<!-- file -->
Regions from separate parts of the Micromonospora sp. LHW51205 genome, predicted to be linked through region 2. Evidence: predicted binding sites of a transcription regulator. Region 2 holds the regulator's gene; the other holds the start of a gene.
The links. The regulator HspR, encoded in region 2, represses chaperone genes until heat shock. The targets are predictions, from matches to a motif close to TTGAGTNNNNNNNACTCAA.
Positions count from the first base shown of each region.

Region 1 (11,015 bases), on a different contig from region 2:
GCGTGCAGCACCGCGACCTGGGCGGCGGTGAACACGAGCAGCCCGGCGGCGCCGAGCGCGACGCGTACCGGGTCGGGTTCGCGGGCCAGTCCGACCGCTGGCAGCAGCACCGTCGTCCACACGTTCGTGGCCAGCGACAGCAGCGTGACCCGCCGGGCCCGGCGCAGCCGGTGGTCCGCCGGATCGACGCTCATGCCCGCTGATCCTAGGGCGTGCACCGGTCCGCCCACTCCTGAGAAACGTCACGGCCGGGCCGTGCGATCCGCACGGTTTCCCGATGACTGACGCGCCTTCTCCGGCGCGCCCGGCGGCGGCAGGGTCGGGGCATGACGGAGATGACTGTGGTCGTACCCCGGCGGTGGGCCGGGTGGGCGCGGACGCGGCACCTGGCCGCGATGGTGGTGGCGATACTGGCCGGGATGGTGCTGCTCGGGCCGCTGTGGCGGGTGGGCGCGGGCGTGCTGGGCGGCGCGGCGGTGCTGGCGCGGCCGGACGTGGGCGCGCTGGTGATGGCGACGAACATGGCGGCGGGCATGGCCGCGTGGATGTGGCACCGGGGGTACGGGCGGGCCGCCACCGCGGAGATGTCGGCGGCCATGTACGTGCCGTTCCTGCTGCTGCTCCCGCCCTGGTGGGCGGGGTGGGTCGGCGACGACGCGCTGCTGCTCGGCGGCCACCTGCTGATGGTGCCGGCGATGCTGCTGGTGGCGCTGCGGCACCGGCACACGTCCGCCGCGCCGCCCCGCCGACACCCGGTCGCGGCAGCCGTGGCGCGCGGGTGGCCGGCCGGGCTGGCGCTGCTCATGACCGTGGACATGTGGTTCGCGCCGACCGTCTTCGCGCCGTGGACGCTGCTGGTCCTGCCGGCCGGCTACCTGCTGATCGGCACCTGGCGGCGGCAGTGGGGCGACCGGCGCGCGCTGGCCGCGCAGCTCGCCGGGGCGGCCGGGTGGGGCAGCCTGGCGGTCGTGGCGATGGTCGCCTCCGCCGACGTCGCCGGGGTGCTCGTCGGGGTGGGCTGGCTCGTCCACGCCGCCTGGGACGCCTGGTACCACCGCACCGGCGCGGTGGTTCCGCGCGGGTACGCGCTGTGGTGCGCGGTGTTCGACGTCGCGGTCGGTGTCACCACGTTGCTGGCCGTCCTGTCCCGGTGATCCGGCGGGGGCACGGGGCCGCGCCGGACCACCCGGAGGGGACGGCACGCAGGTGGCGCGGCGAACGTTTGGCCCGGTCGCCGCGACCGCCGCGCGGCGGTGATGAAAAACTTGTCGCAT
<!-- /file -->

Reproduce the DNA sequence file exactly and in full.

Regions from separate parts of the Micromonospora sp. LHW51205 genome, predicted to be linked through region 2. Evidence: predicted binding sites of a transcription regulator. Region 2 holds the regulator's gene; the other holds the start of a gene.
The links. The regulator HspR, encoded in region 2, represses chaperone genes until heat shock. The targets are predictions, from matches to a motif close to TTGAGTNNNNNNNACTCAA.
Positions count from the first base shown of each region.

Region 1 (11,015 bases), on a different contig from region 2:
GCGTGCAGCACCGCGACCTGGGCGGCGGTGAACACGAGCAGCCCGGCGGCGCCGAGCGCGACGCGTACCGGGTCGGGTTCGCGGGCCAGTCCGACCGCTGGCAGCAGCACCGTCGTCCACACGTTCGTGGCCAGCGACAGCAGCGTGACCCGCCGGGCCCGGCGCAGCCGGTGGTCCGCCGGATCGACGCTCATGCCCGCTGATCCTAGGGCGTGCACCGGTCCGCCCACTCCTGAGAAACGTCACGGCCGGGCCGTGCGATCCGCACGGTTTCCCGATGACTGACGCGCCTTCTCCGGCGCGCCCGGCGGCGGCAGGGTCGGGGCATGACGGAGATGACTGTGGTCGTACCCCGGCGGTGGGCCGGGTGGGCGCGGACGCGGCACCTGGCCGCGATGGTGGTGGCGATACTGGCCGGGATGGTGCTGCTCGGGCCGCTGTGGCGGGTGGGCGCGGGCGTGCTGGGCGGCGCGGCGGTGCTGGCGCGGCCGGACGTGGGCGCGCTGGTGATGGCGACGAACATGGCGGCGGGCATGGCCGCGTGGATGTGGCACCGGGGGTACGGGCGGGCCGCCACCGCGGAGATGTCGGCGGCCATGTACGTGCCGTTCCTGCTGCTGCTCCCGCCCTGGTGGGCGGGGTGGGTCGGCGACGACGCGCTGCTGCTCGGCGGCCACCTGCTGATGGTGCCGGCGATGCTGCTGGTGGCGCTGCGGCACCGGCACACGTCCGCCGCGCCGCCCCGCCGACACCCGGTCGCGGCAGCCGTGGCGCGCGGGTGGCCGGCCGGGCTGGCGCTGCTCATGACCGTGGACATGTGGTTCGCGCCGACCGTCTTCGCGCCGTGGACGCTGCTGGTCCTGCCGGCCGGCTACCTGCTGATCGGCACCTGGCGGCGGCAGTGGGGCGACCGGCGCGCGCTGGCCGCGCAGCTCGCCGGGGCGGCCGGGTGGGGCAGCCTGGCGGTCGTGGCGATGGTCGCCTCCGCCGACGTCGCCGGGGTGCTCGTCGGGGTGGGCTGGCTCGTCCACGCCGCCTGGGACGCCTGGTACCACCGCACCGGCGCGGTGGTTCCGCGCGGGTACGCGCTGTGGTGCGCGGTGTTCGACGTCGCGGTCGGTGTCACCACGTTGCTGGCCGTCCTGTCCCGGTGATCCGGCGGGGGCACGGGGCCGCGCCGGACCACCCGGAGGGGACGGCACGCAGGTGGCGCGGCGAACGTTTGGCCCGGTCGCCGCGACCGCCGCGCGGCGGTGATGAAAAACTTGTCGCAT